The Chronicles of Narnia is a lovely series of books, and one that was integral to my own childhood. If you’re not familiar, they’re about a group of children who, through various magical means, find themselves in the magical kingdom of Narnia, where animals talk and the trees can dance, and have to save the day. It’s about heroism and being true to yourself, bravery, faithfulness, and honesty. Really, they’re lovely books.
They’ve gotten a bad rap in the past few decades, though, because the books were written by a noted Christian theologian, C.S. Lewis (seriously read some of his other stuff, it’ll blow your mind AND it’s funny). Lewis’ intent in writing the books was to create children’s stories that engaged the imagination while also teaching kids how to be basically good people. This all seems fine to me.
The place a lot of people take issue, though, is with the character Aslan, who appears in all of the books at least a little. Aslan is a giant, magical, talking lion, who appears out of nowhere to give the characters good advice and help them to achieve their goals. The general problem with him is that he’s a bit of a Christ-figure. Which is true. But so is Harry Potter.
More generally, the stories seem to be disliked because the Christ-figure, combined with the general message of redemption and becoming a new person (a King or Queen of Narnia), is generally associated with Christian theology. And I’m not denying that. I’m more saying that if you’re worried your child is going to be brainwashed by a magical talking lion, you should probably restrict their access to Lord of the Rings, Doctor Who, the aforementioned Harry Potter, and definitely the Redwall books too. Just saying, that’s a lot of messianic figures in children’s pop culture.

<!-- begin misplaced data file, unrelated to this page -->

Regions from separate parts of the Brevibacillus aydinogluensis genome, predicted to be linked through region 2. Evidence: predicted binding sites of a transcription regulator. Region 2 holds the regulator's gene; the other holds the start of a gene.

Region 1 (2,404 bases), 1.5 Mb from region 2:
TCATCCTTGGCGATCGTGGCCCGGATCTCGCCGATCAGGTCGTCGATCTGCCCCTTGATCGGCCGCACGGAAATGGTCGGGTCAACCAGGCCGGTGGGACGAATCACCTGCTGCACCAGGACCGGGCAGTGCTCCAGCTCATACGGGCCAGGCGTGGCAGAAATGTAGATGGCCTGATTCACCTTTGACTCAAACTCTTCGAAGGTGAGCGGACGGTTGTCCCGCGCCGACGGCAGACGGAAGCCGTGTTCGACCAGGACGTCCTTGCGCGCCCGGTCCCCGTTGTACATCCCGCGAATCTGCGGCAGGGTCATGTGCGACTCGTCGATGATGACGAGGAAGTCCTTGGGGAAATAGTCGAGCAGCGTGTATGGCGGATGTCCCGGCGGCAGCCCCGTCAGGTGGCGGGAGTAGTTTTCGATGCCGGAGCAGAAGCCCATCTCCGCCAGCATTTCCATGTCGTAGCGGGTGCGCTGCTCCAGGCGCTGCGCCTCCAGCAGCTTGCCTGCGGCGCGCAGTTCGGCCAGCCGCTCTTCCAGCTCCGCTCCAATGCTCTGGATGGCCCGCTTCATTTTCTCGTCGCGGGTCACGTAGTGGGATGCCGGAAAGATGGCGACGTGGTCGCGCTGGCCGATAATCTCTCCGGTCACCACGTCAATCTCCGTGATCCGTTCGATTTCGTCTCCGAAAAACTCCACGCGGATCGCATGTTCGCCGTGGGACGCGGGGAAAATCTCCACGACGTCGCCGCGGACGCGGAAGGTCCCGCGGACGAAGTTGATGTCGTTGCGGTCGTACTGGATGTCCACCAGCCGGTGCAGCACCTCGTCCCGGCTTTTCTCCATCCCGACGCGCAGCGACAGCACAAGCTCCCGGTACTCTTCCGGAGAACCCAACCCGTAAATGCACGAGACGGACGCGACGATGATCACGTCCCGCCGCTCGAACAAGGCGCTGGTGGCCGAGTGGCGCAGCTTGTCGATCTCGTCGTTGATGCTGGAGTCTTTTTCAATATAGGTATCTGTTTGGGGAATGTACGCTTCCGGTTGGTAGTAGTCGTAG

But this doesn’t mean that Chronicles of Narnia is a completely easy book to read to your kids and then forget about. Like all of the best children’s literature, it deals with hard issues. The characters take on subjects like envy, greed, loss of faith, and lust for power, in ways that are both creatively written and occasionally hard for adults to read. I for one have always had trouble with the greed section in Voyage of the Dawn Treader. Makes me squirm every time.
Of the books, the hardest two are generally agreed to be the first and last: The Magician’s Nephew and The Last Battle, respectively. The Magician’s Nephew concerns itself with the creation of Narnia and the rise of the White Witch. She is presented as an ancient evil who will always be fighting for the soul of Narnia, and for the soul of the children.
That’s a rough concept for a kid’s book. The idea that there is real evil out there, and that it’s evil that wants them dead is both very hard to hear, and yet also something that kids respond to innately. Why else are so many of our great stories about good versus evil? It’s hardwired in our brains that there is an enemy, and we are fighting it. So in this way, the first book is probably easier for kids than adults.
|Yes that is a bloody unicorn. Inorite?|
But the last book, it’s pretty hard for everyone.
In The Last Battle, Narnia is falling. It’s the end of the world. All of the wonderful friends that you’ve made in the past few books are dying by the dozen in a final war against evil. Eventually it comes down to a few of our heroes huddled in the back of an old barn, waiting to die.
Tough shit for a kid’s book, like I said.
And it only gets tougher. As they’re sitting there, a few of them start to feel Aslan’s breath on their faces. They turn towards it, and see that the barn actually opens onto a garden. They get up to go, and urge the others to join them, but the others can’t see and don’t believe. So, our heroes leave. They go into the garden.